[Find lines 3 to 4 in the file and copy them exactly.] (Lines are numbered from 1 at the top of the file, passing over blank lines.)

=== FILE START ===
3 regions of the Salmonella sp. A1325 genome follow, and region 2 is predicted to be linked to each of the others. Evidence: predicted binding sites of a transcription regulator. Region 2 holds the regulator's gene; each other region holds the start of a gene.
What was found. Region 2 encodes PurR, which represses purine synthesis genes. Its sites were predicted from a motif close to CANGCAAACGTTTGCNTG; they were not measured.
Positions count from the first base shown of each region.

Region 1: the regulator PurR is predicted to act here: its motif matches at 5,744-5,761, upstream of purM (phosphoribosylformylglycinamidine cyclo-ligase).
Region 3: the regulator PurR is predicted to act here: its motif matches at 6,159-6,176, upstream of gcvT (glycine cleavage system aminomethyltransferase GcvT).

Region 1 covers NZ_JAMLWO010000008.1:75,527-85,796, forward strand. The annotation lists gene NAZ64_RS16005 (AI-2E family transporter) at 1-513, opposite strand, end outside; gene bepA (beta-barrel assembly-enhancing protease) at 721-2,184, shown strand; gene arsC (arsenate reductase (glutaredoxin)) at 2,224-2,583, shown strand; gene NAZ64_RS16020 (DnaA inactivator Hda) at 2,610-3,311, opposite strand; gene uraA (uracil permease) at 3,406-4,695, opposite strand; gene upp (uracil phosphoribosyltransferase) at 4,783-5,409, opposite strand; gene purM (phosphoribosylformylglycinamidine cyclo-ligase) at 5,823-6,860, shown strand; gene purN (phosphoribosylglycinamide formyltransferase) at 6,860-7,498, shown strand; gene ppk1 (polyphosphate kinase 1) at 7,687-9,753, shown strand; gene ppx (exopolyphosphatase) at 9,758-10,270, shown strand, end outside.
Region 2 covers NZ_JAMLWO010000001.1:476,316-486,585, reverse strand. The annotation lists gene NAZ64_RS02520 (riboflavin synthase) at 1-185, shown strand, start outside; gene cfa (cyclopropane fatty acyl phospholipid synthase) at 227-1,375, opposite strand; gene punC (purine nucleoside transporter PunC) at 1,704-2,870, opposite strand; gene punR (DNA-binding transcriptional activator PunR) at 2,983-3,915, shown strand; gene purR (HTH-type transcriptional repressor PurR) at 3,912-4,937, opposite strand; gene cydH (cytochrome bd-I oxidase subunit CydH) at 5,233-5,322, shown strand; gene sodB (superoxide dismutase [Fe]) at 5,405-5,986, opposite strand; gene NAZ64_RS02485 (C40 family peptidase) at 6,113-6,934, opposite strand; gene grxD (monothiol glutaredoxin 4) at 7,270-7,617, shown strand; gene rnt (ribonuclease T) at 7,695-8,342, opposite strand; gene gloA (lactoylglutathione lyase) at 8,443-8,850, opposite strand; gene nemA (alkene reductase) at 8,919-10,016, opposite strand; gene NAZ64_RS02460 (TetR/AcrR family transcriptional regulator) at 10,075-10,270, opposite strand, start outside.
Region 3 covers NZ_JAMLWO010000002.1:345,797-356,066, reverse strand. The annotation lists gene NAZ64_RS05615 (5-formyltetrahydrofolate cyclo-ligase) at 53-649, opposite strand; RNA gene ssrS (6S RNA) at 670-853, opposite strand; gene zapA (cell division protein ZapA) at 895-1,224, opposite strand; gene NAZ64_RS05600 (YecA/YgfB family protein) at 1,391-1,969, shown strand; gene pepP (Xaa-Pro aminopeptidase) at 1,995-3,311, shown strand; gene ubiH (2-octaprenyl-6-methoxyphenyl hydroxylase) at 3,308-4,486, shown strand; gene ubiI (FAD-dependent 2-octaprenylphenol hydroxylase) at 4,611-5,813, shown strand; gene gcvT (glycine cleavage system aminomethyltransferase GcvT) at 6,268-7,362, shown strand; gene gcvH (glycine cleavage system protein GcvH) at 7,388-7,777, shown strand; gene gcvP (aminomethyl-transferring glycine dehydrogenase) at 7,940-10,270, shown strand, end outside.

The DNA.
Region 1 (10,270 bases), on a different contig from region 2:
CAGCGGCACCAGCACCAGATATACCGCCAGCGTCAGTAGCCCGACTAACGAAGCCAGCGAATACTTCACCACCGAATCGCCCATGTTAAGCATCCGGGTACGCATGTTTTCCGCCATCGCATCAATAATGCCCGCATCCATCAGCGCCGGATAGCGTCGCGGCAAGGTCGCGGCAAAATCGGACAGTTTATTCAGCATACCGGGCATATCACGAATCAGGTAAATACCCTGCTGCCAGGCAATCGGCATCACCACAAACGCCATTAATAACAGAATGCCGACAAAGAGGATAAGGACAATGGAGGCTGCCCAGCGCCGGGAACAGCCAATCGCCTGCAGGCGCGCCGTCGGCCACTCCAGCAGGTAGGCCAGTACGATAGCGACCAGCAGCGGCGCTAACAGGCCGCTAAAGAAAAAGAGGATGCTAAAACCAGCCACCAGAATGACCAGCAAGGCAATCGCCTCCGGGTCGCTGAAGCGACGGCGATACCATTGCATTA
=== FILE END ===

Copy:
Positions count from the first base shown of each region.

Region 1: the regulator PurR is predicted to act here: its motif matches at 5,744-5,761, upstream of purM (phosphoribosylformylglycinamidine cyclo-ligase).